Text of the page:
Man of Medan review – an undersized but accomplished naval horror story

August 28, 2019
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The thing I liked best about Until Dawn – Peter Stormare’s pop-eyed turn as your personal psychiatrist aside – was that it kept you guessing about the kind of horror game it was. Teen slasher flick or Paranormal Activity wannabe? Creature feature or Machiavellian revenge fable? Cabin in the woods, or mountain of madness? The game’s red herrings are as plentiful as the branching plot’s butterfly effects, and it’s a delight to sift direction from misdirection as you slowly divide the offensively photogenic cast into victims or survivors over 12 hours of play.

Man of Medan, the first in Supermassive’s biannual Dark Pictures anthology series, tries its hand at similar intrigues. Is the new setting just your garden-variety ghost ship, hold creaking with lost souls, or something less… by the book? Like Until Dawn, the game parades a variety of phantasms before you, some hovering like dust motes in an unfocused corner of the screen, or illuminated for a heart-stopping instant near a hatchway. It also clots your path with archive material from the ever-popular Dear-Diary-Argh-Argh-Argh subgenre, all in a bid to mislead its player as to the precise terrors at stake. This may seem like absolute catnip to any Supermassive devotee, and there are some smart, if slightly broken new multiplayer features to amplify the thrill of playing as a group, but Man of Medan has one elementary problem: at three to five hours across, it’s a little too scanty to make the most of a very ominous premise.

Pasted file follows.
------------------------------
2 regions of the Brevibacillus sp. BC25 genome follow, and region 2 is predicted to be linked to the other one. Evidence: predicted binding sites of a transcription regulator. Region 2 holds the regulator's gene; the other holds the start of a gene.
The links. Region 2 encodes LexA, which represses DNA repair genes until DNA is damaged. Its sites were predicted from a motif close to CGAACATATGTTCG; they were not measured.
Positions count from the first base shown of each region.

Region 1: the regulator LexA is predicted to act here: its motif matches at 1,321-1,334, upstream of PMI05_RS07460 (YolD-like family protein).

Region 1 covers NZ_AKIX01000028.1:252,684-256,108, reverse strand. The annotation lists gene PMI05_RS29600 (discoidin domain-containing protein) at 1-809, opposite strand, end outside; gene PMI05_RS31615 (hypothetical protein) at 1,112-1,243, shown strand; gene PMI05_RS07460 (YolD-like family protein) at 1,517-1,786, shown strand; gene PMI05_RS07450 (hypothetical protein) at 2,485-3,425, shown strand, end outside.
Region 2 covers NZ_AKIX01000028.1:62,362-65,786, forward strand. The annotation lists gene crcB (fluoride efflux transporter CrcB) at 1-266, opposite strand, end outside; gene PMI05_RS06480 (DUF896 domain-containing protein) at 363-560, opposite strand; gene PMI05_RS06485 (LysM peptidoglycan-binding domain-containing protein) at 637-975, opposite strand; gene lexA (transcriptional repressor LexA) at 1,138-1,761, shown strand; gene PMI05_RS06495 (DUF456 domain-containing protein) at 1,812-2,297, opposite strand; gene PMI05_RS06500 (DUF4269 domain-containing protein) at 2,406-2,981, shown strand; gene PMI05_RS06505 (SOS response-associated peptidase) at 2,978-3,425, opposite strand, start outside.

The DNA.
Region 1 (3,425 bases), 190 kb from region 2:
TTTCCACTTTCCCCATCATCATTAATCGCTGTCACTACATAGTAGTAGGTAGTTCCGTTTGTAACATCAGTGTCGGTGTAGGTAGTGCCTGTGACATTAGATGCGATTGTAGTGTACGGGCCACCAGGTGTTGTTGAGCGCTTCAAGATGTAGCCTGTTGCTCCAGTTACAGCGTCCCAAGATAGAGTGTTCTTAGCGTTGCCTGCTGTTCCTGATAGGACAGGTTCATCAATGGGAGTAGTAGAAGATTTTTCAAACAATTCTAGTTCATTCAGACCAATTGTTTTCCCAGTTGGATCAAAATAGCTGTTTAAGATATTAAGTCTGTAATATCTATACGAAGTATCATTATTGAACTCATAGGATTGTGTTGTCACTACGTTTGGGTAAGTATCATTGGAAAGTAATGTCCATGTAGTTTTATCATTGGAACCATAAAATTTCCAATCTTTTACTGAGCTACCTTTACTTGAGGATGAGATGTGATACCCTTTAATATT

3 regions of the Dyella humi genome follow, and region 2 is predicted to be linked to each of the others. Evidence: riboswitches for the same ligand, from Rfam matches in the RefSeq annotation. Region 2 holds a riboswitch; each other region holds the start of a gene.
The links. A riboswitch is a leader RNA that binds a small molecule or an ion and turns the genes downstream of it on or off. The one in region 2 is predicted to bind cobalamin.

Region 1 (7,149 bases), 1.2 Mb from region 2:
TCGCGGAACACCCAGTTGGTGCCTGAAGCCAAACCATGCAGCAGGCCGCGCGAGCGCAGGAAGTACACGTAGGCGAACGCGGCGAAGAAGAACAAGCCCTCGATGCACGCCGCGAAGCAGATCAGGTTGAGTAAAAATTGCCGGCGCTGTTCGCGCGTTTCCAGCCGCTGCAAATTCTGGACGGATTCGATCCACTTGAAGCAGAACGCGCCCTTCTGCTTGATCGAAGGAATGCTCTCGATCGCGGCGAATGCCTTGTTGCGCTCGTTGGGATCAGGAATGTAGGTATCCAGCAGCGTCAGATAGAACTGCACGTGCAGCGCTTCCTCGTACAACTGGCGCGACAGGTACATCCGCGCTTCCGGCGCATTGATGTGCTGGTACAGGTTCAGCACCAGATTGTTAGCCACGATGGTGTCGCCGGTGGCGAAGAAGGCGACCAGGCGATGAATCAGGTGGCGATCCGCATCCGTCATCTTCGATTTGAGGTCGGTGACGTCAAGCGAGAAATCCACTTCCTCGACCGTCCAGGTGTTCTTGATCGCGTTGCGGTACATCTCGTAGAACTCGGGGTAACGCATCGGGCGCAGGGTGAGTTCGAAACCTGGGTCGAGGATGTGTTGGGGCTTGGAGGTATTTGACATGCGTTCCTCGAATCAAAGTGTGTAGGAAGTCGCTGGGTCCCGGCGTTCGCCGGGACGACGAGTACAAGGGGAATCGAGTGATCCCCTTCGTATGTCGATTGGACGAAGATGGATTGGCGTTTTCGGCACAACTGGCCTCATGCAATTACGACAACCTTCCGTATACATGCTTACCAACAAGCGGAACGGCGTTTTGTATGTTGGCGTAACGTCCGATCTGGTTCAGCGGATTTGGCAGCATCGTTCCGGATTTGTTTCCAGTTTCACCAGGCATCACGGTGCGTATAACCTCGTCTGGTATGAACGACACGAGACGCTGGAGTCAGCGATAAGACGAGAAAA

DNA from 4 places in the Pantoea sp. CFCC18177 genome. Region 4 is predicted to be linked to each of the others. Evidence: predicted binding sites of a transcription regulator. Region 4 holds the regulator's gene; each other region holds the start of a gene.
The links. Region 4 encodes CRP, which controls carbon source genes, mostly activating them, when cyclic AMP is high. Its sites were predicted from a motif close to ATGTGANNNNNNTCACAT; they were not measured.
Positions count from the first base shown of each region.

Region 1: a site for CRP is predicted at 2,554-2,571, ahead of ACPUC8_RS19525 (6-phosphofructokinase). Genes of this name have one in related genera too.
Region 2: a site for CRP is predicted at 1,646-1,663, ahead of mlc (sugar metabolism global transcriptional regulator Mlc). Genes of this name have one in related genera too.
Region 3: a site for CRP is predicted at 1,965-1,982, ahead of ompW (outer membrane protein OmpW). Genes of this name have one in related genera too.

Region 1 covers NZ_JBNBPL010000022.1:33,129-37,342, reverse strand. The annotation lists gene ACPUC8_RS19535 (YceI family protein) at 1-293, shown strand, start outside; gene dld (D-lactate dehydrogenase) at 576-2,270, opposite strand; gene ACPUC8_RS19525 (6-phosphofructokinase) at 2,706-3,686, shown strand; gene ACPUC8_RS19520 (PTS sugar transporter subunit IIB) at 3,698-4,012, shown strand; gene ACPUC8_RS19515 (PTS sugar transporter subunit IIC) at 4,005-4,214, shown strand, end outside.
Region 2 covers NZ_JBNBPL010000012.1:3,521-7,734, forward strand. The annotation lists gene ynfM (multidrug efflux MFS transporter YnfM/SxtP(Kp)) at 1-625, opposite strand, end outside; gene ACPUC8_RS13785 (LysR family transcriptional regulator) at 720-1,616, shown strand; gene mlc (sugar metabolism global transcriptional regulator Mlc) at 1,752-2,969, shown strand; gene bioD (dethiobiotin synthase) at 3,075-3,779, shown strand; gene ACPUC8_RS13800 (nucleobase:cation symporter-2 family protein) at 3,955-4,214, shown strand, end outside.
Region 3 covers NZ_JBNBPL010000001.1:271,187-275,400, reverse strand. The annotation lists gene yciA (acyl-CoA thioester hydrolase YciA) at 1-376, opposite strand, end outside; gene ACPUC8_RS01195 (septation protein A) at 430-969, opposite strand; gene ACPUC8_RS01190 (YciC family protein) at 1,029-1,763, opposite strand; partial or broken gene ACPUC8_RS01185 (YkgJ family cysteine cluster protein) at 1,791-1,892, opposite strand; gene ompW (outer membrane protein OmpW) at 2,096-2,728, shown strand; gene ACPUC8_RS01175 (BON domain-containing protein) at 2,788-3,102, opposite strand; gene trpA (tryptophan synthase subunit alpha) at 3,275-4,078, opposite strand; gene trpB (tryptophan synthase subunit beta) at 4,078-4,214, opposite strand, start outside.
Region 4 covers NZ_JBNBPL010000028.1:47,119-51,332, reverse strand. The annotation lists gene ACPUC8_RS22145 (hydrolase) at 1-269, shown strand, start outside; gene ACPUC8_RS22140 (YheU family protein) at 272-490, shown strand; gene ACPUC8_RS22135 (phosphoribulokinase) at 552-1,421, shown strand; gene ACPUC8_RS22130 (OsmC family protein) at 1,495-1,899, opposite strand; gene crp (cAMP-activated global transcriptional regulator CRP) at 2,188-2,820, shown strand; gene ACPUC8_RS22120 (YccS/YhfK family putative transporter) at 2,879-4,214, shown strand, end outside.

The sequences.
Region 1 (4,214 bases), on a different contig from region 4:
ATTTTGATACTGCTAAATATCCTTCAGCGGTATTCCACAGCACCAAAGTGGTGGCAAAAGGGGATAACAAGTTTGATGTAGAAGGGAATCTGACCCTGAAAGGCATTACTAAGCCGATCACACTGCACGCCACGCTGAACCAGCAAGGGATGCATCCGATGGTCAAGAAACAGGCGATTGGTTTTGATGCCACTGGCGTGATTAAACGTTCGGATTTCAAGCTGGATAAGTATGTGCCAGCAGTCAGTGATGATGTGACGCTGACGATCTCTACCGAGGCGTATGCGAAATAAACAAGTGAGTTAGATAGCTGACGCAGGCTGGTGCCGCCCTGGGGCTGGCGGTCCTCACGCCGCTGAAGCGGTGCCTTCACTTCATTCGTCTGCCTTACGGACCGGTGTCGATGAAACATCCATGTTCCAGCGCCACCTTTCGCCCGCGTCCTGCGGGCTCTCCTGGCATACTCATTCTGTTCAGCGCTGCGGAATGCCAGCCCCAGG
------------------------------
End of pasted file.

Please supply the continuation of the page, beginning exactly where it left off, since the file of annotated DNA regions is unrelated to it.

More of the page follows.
Following a brief, nerve-rattling trip to the 1940s, Man of Medan begins on a launch out in the South Pacific. Here you meet stars Alex, Julia, Conrad, Brad and Fliss – respectively, the jock, the rich girl, the lech, the nerd and the lone adult in the room, all caricatures plucked from the annals of horror cinema, all on some level absolutely begging for a harpoon to the neck. The cast are here to investigate a sunken plane wreck, but complications ensue and the scene shifts to the corridors of a spectral long-forgotten warship.

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